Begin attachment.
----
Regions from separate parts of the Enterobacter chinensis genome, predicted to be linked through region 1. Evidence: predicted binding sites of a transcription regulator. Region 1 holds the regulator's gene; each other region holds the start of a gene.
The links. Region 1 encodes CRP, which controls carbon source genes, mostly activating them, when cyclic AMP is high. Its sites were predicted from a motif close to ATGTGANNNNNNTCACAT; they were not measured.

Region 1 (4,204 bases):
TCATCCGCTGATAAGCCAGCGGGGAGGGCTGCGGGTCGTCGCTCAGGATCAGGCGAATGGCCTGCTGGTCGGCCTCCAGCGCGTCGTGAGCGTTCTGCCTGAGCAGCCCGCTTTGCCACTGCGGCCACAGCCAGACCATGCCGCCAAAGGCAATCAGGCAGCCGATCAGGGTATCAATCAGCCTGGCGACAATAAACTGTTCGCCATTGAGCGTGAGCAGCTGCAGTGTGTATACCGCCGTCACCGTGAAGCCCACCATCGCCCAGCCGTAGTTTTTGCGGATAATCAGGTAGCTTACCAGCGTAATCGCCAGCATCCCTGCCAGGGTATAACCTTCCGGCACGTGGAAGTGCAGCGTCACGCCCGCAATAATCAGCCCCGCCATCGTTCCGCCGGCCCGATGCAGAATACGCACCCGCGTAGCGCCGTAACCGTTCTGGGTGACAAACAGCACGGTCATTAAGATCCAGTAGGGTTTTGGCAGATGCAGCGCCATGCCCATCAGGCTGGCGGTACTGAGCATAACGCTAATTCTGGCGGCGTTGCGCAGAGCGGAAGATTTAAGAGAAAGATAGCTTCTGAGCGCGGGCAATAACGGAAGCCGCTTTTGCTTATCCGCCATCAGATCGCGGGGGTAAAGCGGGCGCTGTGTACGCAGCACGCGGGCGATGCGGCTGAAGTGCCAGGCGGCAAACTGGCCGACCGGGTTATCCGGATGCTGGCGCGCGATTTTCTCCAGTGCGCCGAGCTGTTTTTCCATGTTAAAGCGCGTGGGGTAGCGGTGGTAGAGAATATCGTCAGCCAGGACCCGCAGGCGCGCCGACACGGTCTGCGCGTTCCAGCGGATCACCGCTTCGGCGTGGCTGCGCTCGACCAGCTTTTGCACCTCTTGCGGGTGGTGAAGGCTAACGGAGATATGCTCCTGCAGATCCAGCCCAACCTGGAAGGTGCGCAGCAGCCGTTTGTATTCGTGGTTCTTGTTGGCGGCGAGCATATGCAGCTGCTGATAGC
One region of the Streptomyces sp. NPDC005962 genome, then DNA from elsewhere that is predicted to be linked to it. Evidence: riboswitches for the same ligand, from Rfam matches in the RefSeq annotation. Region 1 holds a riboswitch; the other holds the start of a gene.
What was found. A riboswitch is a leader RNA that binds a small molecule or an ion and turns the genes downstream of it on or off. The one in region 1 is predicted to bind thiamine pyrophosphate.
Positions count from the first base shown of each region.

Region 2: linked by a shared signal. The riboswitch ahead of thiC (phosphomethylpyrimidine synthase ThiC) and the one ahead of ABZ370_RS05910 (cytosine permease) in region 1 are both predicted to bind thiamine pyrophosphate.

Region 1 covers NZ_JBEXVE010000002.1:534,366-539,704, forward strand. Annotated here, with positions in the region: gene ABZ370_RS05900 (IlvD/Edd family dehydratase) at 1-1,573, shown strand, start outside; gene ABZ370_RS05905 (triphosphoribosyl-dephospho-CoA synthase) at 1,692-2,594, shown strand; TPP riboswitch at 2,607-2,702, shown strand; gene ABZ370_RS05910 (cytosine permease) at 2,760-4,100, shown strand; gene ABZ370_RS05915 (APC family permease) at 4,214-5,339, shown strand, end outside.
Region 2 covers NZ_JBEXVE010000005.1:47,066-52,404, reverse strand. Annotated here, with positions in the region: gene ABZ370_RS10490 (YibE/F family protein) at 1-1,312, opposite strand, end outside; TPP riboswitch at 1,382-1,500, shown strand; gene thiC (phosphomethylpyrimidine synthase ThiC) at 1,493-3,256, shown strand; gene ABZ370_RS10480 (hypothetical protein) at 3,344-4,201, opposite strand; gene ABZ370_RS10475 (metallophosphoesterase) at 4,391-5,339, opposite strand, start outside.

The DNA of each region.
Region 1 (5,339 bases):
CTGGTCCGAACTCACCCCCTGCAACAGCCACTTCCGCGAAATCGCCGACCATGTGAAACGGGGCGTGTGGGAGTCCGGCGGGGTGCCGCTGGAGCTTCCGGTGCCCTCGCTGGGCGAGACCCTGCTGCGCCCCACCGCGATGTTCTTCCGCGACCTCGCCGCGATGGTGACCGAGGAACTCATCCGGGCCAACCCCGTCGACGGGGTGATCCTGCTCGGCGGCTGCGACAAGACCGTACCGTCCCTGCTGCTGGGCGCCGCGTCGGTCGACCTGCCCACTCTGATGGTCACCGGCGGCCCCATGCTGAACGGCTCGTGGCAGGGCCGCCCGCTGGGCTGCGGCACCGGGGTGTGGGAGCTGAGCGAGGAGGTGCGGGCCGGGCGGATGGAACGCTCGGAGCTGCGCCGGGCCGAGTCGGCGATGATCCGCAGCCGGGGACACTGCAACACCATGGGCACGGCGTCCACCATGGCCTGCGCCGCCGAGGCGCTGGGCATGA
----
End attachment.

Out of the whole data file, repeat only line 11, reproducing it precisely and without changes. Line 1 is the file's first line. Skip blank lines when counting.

The DNA of each region.